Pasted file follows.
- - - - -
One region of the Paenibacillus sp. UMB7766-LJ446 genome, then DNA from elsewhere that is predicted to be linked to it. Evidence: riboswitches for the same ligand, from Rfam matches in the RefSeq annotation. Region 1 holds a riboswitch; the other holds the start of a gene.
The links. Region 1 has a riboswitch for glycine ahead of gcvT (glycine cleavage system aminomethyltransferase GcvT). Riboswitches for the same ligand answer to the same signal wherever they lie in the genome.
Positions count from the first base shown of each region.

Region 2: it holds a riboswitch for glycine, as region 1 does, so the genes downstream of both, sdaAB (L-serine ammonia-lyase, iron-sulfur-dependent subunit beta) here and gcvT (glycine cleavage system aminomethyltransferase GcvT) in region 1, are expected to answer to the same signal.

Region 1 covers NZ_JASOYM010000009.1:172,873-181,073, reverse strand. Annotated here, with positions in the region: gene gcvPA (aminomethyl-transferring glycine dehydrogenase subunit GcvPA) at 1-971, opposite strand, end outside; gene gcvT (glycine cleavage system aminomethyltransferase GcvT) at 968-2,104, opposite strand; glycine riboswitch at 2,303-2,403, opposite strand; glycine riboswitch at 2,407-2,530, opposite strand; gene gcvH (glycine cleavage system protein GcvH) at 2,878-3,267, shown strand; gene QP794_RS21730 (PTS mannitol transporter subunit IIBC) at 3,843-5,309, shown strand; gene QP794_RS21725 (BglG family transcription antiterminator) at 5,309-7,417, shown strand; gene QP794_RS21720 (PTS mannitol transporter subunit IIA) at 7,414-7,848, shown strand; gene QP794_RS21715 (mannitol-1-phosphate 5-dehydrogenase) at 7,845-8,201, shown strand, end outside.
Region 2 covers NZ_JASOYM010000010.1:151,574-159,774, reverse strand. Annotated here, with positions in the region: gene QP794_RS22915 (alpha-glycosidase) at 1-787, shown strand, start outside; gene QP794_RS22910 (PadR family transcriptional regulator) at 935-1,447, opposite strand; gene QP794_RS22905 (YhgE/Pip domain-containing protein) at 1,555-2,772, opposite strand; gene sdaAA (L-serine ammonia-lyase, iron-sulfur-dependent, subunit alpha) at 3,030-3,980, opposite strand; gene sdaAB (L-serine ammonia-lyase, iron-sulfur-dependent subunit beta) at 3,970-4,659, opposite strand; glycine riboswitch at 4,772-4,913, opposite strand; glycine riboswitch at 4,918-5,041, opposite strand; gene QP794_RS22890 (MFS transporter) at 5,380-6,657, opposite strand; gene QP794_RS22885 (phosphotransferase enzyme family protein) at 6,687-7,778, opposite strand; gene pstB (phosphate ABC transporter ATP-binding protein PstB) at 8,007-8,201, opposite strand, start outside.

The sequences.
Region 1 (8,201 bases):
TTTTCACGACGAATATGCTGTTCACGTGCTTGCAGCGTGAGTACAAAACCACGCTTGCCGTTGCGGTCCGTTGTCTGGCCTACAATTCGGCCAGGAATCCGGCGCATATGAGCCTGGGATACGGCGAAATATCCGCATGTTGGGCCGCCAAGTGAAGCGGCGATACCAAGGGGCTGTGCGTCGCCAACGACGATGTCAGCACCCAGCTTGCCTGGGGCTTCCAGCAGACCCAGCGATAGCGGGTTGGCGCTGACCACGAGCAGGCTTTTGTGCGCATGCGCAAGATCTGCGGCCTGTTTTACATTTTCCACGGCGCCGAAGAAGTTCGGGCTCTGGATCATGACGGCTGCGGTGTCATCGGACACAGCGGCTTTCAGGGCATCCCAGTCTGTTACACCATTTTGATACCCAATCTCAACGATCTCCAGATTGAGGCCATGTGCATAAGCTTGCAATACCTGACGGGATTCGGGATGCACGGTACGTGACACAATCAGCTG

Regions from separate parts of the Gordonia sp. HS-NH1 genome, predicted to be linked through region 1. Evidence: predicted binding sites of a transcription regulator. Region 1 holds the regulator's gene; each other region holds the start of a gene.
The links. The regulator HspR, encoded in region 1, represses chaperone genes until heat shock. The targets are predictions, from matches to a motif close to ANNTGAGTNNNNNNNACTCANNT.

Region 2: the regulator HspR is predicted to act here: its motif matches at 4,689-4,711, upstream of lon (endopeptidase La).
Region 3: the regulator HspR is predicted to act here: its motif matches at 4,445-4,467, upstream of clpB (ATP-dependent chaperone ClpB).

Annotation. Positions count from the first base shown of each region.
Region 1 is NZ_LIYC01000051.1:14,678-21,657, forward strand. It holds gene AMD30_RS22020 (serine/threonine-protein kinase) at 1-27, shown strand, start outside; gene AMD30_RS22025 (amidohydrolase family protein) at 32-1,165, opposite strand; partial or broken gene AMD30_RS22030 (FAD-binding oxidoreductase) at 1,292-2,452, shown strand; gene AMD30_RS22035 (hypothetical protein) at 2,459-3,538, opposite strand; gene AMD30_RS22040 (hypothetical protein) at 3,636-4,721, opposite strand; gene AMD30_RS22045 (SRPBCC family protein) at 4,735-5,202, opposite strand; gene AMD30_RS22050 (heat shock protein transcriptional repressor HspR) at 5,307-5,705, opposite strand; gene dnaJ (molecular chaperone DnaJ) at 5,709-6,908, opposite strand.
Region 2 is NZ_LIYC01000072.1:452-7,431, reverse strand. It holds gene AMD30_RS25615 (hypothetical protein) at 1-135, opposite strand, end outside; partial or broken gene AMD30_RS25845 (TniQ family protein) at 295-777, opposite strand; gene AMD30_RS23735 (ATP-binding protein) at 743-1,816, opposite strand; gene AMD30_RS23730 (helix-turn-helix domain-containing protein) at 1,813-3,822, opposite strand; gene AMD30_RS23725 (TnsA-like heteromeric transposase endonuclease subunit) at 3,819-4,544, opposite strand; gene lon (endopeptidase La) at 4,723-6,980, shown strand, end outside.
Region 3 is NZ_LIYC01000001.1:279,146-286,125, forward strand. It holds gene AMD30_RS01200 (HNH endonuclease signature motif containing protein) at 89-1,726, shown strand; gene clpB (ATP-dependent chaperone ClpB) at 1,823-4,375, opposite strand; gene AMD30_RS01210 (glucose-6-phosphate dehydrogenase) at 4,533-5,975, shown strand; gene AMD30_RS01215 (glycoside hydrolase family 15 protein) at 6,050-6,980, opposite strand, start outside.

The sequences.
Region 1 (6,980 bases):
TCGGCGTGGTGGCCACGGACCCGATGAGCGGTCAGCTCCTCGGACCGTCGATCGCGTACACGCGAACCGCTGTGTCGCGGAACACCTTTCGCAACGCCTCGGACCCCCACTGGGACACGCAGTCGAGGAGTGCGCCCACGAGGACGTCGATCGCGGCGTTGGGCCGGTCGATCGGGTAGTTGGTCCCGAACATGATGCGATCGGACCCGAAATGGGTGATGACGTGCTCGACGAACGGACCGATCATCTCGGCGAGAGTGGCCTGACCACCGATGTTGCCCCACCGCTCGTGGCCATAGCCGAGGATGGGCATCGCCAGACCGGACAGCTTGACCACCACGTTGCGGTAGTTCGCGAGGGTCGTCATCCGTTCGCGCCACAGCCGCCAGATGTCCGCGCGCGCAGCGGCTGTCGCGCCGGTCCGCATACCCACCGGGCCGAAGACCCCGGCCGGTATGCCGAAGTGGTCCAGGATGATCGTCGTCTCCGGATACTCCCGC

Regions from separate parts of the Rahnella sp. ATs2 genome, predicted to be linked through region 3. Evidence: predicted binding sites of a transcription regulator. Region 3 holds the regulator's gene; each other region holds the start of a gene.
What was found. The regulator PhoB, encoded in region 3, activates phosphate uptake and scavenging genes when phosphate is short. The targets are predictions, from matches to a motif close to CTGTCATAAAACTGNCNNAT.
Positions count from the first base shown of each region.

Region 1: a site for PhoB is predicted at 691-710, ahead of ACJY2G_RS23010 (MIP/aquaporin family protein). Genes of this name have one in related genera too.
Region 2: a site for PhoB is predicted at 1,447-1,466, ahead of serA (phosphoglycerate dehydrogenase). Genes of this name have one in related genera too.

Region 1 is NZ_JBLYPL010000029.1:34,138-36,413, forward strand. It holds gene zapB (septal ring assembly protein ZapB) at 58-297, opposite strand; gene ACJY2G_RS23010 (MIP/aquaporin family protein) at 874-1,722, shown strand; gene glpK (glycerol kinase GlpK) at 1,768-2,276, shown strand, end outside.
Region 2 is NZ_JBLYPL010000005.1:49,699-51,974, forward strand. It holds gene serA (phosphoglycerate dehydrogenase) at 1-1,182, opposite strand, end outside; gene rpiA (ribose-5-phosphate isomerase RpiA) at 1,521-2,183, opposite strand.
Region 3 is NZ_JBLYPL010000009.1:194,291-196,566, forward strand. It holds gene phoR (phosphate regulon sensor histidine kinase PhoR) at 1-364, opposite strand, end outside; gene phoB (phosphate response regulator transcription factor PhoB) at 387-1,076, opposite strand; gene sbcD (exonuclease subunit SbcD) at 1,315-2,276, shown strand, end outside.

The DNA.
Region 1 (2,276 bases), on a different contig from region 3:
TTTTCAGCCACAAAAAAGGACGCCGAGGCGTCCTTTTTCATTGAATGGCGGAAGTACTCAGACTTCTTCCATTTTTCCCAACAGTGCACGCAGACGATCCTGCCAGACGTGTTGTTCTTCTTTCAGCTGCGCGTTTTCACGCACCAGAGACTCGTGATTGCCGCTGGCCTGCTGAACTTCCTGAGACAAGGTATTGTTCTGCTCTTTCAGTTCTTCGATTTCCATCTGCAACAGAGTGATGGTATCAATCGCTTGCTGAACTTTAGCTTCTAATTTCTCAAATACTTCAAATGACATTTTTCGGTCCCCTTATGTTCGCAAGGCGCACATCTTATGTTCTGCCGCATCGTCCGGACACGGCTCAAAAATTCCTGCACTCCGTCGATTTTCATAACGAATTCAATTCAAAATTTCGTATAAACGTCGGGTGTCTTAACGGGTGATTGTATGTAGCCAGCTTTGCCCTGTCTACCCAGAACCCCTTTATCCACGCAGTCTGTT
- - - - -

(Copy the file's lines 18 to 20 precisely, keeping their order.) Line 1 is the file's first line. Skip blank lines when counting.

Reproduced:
The sequences.
Region 1 (6,980 bases):
TCGGCGTGGTGGCCACGGACCCGATGAGCGGTCAGCTCCTCGGACCGTCGATCGCGTACACGCGAACCGCTGTGTCGCGGAACACCTTTCGCAACGCCTCGGACCCCCACTGGGACACGCAGTCGAGGAGTGCGCCCACGAGGACGTCGATCGCGGCGTTGGGCCGGTCGATCGGGTAGTTGGTCCCGAACATGATGCGATCGGACCCGAAATGGGTGATGACGTGCTCGACGAACGGACCGATCATCTCGGCGAGAGTGGCCTGACCACCGATGTTGCCCCACCGCTCGTGGCCATAGCCGAGGATGGGCATCGCCAGACCGGACAGCTTGACCACCACGTTGCGGTAGTTCGCGAGGGTCGTCATCCGTTCGCGCCACAGCCGCCAGATGTCCGCGCGCGCAGCGGCTGTCGCGCCGGTCCGCATACCCACCGGGCCGAAGACCCCGGCCGGTATGCCGAAGTGGTCCAGGATGATCGTCGTCTCCGGATACTCCCGC